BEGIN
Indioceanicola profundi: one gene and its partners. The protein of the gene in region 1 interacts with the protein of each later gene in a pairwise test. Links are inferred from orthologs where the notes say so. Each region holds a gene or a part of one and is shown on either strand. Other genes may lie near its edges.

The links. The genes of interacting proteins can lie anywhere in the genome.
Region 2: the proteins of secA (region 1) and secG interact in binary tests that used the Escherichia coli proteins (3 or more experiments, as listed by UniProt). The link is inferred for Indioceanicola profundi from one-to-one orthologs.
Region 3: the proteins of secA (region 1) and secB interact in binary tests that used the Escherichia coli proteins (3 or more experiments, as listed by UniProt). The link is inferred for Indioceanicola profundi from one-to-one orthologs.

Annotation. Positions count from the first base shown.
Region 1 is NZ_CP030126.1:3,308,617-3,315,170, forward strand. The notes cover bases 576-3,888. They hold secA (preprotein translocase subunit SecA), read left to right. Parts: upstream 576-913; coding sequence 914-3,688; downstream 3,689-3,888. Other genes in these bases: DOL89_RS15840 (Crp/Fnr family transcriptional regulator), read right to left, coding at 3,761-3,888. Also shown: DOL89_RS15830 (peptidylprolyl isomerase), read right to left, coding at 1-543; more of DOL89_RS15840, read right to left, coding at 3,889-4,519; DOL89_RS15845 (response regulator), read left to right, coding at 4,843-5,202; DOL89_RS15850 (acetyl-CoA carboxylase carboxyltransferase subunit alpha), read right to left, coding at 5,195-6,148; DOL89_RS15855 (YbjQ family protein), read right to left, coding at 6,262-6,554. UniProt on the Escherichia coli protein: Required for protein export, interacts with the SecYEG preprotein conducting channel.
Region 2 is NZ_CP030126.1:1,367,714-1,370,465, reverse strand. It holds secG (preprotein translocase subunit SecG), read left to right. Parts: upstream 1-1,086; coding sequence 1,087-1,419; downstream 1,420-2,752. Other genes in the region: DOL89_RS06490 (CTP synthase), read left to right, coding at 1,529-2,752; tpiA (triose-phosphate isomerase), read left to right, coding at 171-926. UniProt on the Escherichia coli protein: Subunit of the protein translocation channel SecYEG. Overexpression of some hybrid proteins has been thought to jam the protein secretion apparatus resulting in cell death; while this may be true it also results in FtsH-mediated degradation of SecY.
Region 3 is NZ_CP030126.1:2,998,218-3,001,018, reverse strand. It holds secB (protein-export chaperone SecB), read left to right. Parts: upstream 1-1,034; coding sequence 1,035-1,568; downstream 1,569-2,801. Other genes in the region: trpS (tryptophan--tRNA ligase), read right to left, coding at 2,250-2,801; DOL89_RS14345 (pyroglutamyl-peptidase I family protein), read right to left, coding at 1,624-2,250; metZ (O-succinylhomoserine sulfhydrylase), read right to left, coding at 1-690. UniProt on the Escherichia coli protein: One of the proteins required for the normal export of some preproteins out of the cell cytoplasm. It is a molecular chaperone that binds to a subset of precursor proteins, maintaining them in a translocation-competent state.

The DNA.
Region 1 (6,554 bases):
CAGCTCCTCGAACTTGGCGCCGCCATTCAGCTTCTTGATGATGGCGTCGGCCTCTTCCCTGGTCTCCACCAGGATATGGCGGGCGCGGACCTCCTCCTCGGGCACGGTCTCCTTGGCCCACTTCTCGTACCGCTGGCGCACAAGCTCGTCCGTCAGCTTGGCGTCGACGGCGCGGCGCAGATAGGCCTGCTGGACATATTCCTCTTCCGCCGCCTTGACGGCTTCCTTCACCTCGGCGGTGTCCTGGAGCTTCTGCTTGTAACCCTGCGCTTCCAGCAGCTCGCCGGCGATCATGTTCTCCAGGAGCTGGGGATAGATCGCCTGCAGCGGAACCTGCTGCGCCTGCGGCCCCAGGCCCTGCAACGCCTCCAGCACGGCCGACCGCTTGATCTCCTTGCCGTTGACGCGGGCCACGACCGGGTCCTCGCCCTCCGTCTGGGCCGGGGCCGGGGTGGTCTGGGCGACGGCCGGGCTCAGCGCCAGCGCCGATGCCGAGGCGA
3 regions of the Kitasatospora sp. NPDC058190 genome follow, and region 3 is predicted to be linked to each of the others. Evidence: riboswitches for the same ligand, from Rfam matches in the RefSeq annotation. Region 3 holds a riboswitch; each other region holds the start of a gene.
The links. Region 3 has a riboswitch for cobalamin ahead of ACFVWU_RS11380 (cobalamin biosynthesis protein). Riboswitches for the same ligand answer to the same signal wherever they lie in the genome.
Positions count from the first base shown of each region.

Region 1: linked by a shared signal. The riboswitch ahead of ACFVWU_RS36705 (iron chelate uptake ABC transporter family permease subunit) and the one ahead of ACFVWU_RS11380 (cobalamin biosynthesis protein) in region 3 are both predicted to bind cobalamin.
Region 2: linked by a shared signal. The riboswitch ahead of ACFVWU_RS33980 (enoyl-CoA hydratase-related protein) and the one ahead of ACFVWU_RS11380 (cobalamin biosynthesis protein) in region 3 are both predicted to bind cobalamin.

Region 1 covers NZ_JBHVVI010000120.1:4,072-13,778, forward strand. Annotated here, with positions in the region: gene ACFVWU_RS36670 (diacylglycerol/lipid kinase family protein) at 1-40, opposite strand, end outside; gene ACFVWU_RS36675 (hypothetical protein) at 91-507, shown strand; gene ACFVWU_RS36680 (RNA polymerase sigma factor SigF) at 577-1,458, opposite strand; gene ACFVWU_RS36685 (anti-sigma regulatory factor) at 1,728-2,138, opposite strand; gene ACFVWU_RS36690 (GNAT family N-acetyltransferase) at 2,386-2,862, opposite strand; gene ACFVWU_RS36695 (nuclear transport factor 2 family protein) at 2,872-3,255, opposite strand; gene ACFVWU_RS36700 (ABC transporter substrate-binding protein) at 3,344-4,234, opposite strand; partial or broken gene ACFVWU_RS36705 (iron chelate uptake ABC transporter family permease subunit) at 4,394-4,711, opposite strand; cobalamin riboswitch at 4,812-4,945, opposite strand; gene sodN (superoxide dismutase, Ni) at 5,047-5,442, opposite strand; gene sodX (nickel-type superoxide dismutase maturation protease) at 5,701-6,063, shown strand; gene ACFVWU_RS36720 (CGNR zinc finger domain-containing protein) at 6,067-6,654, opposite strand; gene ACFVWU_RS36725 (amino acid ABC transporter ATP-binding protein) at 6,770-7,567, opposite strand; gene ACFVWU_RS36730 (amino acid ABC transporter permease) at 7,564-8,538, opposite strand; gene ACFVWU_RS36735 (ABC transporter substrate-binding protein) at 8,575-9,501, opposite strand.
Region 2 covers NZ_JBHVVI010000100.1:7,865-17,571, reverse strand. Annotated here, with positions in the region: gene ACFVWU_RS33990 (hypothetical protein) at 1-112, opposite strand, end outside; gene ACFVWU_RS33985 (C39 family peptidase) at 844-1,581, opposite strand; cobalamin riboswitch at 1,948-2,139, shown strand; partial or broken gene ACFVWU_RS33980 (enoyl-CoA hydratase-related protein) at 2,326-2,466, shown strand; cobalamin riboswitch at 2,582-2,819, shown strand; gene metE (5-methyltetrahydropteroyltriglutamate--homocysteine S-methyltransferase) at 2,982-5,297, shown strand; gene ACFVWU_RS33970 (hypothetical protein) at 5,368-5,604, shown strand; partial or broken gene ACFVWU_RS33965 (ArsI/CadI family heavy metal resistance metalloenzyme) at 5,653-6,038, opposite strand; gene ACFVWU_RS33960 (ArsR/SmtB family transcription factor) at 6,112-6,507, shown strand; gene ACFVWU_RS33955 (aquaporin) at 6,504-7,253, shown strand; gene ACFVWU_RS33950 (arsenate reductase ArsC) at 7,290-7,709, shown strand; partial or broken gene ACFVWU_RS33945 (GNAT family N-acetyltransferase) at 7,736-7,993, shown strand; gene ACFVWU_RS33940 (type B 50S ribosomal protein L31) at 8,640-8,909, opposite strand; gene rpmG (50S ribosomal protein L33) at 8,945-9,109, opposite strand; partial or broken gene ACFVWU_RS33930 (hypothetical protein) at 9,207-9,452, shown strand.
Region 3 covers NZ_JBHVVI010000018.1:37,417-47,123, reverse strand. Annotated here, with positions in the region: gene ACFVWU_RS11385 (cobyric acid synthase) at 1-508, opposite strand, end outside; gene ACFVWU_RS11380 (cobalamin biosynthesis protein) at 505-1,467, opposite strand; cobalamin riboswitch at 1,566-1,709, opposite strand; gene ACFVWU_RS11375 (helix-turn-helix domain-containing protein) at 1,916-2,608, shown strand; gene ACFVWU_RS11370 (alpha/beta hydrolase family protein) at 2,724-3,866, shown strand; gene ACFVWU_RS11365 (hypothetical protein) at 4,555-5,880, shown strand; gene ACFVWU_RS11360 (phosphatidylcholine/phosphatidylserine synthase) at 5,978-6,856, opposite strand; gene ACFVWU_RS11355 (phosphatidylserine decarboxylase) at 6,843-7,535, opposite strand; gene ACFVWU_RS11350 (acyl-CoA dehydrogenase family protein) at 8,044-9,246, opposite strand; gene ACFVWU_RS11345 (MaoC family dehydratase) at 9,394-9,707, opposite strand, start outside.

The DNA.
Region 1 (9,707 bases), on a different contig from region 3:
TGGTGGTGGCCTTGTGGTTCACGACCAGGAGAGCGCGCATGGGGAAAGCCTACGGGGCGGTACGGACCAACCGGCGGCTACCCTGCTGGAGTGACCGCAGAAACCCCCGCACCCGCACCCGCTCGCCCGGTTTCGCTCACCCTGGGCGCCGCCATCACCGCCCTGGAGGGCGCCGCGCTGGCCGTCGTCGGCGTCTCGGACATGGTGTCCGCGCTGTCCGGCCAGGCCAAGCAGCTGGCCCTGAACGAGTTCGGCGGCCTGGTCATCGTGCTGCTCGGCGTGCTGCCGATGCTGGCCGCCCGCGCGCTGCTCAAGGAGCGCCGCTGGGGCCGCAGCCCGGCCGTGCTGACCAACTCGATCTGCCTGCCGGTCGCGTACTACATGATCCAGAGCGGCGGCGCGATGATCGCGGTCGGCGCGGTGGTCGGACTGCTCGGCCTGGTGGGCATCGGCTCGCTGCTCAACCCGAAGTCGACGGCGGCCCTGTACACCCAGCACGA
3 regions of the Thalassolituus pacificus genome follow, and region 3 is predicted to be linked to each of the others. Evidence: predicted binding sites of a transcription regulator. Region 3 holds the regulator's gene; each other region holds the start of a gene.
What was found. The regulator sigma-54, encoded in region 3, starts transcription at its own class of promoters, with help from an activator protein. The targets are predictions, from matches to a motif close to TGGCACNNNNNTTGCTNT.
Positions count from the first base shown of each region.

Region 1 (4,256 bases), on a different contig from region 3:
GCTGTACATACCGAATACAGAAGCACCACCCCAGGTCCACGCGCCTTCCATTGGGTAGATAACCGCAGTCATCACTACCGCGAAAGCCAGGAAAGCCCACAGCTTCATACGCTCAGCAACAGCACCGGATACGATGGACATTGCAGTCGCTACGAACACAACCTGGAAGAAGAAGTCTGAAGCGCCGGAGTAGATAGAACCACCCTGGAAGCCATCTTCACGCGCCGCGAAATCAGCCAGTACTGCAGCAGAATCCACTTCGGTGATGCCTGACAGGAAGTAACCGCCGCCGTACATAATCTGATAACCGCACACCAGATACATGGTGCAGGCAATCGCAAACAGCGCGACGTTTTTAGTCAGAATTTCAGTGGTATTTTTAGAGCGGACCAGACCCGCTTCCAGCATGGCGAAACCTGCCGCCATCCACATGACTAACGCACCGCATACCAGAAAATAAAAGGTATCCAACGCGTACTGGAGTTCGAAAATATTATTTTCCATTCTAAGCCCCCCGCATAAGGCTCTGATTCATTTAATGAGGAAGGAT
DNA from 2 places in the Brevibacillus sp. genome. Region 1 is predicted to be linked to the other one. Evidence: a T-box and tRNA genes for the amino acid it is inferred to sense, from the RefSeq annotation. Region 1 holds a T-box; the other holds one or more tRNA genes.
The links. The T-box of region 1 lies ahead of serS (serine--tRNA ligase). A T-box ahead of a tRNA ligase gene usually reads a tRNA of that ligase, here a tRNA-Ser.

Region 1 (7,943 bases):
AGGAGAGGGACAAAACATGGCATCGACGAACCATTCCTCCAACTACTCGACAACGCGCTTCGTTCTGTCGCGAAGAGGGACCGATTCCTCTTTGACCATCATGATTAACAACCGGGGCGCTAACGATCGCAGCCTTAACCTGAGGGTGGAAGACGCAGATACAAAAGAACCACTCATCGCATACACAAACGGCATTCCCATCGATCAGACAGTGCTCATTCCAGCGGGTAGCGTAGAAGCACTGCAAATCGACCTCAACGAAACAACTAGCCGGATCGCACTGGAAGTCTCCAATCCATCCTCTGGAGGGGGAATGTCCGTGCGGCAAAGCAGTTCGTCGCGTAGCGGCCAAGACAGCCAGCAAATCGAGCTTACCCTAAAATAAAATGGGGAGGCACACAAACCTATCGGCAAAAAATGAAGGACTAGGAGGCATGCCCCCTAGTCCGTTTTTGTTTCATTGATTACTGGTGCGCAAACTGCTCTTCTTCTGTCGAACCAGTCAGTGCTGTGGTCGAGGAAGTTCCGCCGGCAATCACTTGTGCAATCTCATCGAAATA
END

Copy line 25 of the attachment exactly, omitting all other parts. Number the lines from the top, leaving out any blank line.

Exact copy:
Positions count from the first base shown of each region.